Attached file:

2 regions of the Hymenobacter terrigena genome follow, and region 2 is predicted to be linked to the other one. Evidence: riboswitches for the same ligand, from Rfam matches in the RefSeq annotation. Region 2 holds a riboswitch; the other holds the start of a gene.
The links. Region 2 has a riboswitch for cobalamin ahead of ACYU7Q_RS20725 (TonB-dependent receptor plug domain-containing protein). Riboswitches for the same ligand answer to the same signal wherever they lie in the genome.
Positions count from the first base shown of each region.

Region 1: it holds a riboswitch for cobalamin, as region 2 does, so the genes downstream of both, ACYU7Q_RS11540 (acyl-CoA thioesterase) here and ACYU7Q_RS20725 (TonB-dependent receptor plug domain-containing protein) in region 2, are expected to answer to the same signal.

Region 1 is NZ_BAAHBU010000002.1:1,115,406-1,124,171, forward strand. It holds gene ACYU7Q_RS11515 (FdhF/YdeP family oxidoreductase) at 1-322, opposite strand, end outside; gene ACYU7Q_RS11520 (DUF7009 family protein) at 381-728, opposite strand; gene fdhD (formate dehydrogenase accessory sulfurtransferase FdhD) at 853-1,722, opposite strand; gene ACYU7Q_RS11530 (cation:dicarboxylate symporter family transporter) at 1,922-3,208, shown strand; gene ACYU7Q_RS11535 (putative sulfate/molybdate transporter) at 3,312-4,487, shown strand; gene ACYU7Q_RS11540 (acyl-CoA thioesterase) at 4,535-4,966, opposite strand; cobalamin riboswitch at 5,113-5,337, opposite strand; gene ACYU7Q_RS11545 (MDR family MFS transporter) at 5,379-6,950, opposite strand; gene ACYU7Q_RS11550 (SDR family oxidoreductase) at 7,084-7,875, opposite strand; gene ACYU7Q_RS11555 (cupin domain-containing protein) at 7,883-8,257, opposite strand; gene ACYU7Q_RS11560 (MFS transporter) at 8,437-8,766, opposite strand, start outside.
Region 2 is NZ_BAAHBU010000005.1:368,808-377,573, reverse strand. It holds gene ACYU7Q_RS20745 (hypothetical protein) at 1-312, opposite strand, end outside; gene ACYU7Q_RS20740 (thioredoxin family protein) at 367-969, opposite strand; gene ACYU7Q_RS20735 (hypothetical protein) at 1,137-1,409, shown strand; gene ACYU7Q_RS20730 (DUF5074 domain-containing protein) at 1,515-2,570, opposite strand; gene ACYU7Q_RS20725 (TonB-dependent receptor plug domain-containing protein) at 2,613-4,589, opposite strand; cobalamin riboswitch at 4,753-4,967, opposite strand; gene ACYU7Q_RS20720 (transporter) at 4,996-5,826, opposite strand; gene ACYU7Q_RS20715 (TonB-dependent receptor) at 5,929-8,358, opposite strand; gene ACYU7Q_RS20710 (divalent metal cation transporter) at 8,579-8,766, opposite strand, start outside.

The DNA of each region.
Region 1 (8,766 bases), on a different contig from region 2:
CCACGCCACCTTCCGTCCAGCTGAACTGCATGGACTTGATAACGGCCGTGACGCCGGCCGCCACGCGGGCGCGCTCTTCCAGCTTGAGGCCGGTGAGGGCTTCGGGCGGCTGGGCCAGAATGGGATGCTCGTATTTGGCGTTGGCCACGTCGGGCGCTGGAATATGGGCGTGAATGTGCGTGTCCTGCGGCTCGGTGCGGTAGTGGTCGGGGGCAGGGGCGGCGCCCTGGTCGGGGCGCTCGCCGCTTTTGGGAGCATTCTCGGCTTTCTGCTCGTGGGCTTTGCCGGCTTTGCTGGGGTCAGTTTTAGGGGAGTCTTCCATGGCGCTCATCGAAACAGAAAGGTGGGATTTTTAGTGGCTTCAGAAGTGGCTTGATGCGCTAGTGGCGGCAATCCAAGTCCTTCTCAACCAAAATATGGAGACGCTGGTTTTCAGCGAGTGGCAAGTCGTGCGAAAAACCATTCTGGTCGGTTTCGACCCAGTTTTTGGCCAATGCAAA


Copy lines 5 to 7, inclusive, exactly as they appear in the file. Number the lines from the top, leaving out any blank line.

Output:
Region 1 is NZ_BAAHBU010000002.1:1,115,406-1,124,171, forward strand. It holds gene ACYU7Q_RS11515 (FdhF/YdeP family oxidoreductase) at 1-322, opposite strand, end outside; gene ACYU7Q_RS11520 (DUF7009 family protein) at 381-728, opposite strand; gene fdhD (formate dehydrogenase accessory sulfurtransferase FdhD) at 853-1,722, opposite strand; gene ACYU7Q_RS11530 (cation:dicarboxylate symporter family transporter) at 1,922-3,208, shown strand; gene ACYU7Q_RS11535 (putative sulfate/molybdate transporter) at 3,312-4,487, shown strand; gene ACYU7Q_RS11540 (acyl-CoA thioesterase) at 4,535-4,966, opposite strand; cobalamin riboswitch at 5,113-5,337, opposite strand; gene ACYU7Q_RS11545 (MDR family MFS transporter) at 5,379-6,950, opposite strand; gene ACYU7Q_RS11550 (SDR family oxidoreductase) at 7,084-7,875, opposite strand; gene ACYU7Q_RS11555 (cupin domain-containing protein) at 7,883-8,257, opposite strand; gene ACYU7Q_RS11560 (MFS transporter) at 8,437-8,766, opposite strand, start outside.
Region 2 is NZ_BAAHBU010000005.1:368,808-377,573, reverse strand. It holds gene ACYU7Q_RS20745 (hypothetical protein) at 1-312, opposite strand, end outside; gene ACYU7Q_RS20740 (thioredoxin family protein) at 367-969, opposite strand; gene ACYU7Q_RS20735 (hypothetical protein) at 1,137-1,409, shown strand; gene ACYU7Q_RS20730 (DUF5074 domain-containing protein) at 1,515-2,570, opposite strand; gene ACYU7Q_RS20725 (TonB-dependent receptor plug domain-containing protein) at 2,613-4,589, opposite strand; cobalamin riboswitch at 4,753-4,967, opposite strand; gene ACYU7Q_RS20720 (transporter) at 4,996-5,826, opposite strand; gene ACYU7Q_RS20715 (TonB-dependent receptor) at 5,929-8,358, opposite strand; gene ACYU7Q_RS20710 (divalent metal cation transporter) at 8,579-8,766, opposite strand, start outside.

The DNA of each region.